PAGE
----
Many of you have done at least one checkride during your time here at Embry-Riddle Aeronautical University and we are quickly approaching the end of the academic semester in which most students are preparing for a check ride. I’m sure if you compare notes with each other there’d be one thing everyone would agree on. Checkrides are stressful! It requires a pilot to put everything he or she has learned on the line with only one chance to get it right. Here in Flight Standards, we know that checkrides cause stress, which in turn can cause mistakes; therefore we’d like to offer up some hints and tips about passing checkrides in the hope that next time we see you it’s a less stressful and a more positive experience.


Preparation: You hear about it from your instructors, other pilots, and your parents. In Flight Standards we’re no different; preparation is the key to passing a checkride. More specifically, preparation in the following areas:


  • Course Standards: Take some time during your course, and before your checkride, to read what is required of you by the course standards. Read the introduction as well, it lists additional knowledge requirements you are responsible for, and those responsibilities you can expect from your check instructor. All of the required knowledge is outlined in these standards so it’s a good idea to be familiar with them prior to the checkride. The course standards can be found in the Flight Course Text Packages, under ERAU Publications, on the flight website at [].
  • Flight Planning (if required): A flight plan that is completed long before the start of the checkride is usually the one that passes. Upon submitting your stage check request card (SCRC), complete your flight plan as soon as possible. Plan for several hours and take your time to complete a thorough flight plan. Use a copy of the SCRC as a checklist to verify all the appropriate weather products and NOTAMs have been printed and take an additional copy of that weather home with you to study. Verify that your charts are current and present before starting your flight plan. Charts must be current on the day the flight plan was completed, though not required to be current during the oral portion of the checkride. However, a flight plan with updated weather and current charts is required for the flight portion of the checkride.

Stress Management: While stress is an ever present factor during checkrides, taking steps to manage stress will likely increase the chance of positive results. Some ways to manage stress before and during a checkride are:


  • Rest: The most often heard comment during checkrides is that the student didn’t sleep well the night prior. The day before a checkride, try and get some exercise to maximize sleep. There are a myriad of factors, including pre-checkride anxiety and duty day start times that influence rest prior to a checkride. The latest you will see your checkride post on the schedule is 3 PM the day prior, however, the activity may pre-post several days in advance. Use the knowledge of the checkride to plan out your days to minimize stress. Beware that during periods of low checkride wait times, you may be scheduled for your checkride on the very first day of your availability.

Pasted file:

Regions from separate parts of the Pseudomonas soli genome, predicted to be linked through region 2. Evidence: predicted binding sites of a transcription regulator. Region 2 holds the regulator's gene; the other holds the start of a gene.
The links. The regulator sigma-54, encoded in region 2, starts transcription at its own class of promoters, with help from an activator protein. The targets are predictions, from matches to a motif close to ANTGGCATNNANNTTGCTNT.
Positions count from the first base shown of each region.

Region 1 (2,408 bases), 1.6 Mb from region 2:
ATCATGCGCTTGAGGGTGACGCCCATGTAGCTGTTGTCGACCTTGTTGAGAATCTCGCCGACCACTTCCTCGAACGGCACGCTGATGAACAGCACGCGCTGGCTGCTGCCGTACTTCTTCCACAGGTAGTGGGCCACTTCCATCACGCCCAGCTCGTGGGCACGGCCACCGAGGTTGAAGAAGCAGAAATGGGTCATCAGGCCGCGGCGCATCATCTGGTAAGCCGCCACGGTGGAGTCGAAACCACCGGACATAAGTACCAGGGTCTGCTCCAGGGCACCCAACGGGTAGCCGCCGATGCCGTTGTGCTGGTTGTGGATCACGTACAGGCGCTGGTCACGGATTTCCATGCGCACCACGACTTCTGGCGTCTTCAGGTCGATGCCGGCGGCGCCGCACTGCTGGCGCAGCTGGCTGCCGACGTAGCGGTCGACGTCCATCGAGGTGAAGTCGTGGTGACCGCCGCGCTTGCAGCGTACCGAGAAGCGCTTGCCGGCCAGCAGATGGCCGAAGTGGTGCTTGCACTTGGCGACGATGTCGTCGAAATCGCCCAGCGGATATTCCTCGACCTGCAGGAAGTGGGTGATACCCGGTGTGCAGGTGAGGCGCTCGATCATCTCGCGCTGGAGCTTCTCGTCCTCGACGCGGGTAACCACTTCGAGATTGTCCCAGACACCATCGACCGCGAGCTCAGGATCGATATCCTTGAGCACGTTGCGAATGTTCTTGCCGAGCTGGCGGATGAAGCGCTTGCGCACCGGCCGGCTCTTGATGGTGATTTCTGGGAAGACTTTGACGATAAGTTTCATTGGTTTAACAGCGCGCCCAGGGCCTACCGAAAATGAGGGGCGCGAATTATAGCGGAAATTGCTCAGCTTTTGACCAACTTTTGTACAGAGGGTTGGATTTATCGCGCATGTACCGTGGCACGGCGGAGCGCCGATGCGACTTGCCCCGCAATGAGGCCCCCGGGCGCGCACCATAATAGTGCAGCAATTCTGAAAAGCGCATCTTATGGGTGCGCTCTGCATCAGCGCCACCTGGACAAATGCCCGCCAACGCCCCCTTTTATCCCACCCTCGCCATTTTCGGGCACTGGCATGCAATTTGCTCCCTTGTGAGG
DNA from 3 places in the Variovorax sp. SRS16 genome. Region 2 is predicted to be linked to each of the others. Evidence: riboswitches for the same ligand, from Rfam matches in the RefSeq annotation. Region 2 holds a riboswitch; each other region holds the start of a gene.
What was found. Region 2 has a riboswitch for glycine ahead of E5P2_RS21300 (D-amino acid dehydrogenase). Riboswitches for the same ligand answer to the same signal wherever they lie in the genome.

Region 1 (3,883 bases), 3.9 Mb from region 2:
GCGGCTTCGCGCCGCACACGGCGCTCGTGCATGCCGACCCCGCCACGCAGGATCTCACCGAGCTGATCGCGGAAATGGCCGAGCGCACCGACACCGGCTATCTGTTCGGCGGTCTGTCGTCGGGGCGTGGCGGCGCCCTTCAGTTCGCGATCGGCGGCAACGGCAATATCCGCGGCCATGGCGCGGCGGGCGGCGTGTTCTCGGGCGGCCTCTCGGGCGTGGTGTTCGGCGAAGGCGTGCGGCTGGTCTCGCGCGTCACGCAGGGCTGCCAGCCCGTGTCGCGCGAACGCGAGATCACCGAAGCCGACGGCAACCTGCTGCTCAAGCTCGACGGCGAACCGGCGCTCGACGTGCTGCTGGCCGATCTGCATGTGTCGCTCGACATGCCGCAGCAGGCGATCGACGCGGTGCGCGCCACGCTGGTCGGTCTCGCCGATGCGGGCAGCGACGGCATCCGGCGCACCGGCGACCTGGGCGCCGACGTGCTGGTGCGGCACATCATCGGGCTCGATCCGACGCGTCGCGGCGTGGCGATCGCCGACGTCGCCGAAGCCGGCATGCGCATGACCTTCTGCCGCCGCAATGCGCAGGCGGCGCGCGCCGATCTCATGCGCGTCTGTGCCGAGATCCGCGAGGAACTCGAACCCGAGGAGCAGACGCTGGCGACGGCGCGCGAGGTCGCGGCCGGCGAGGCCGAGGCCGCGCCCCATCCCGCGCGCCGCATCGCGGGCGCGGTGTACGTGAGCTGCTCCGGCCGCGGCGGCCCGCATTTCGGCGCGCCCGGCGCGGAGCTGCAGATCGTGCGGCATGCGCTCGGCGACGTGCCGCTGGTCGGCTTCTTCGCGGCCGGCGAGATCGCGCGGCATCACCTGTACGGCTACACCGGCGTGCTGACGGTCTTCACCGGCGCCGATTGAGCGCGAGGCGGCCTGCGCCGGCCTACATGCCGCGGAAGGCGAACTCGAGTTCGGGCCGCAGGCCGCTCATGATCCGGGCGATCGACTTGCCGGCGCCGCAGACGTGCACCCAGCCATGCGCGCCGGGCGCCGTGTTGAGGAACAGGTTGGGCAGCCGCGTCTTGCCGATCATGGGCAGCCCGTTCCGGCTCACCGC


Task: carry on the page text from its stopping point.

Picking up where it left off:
• Time Management: When submitting your checkride availability, include time on either side of classes to travel to the flight line, get some lunch, etc. Rushing and worrying if you’ll make it to a checkride on time is not a good way to start an already stressful situation. If you have any concerns regarding your checkride availability, call or visit the Flight Line Scheduling Department (ext. 4302) at least two business days in advance to submit changes.

The tips listed above are general suggestions to improve your performance on a checkride. The best overall way to be successful on checkrides is to be well prepared, well in advance. This also includes planning to submit for your checkride well ahead of your planned ‘last day’ here before any upcoming summer plans. Keep in mind, as we approach the end of the semester more and more students will also be submitted for a check ride, which can require several days for Flight Standards to process. Do not rely on the urgency of an airline ticket or a commissioning date to guarantee a check ride to be successfully completed. Plan your training out carefully and with realistic completion dates. Such planning and preparation reduces stress and adds a level of confidence to what is a significant event in your flight training experience, and one you will repeat many times in your flying career. At any time you may have questions about a checkride, feel free to ask a member of the Flight Standards Team or myself at [] or ext. 4334.




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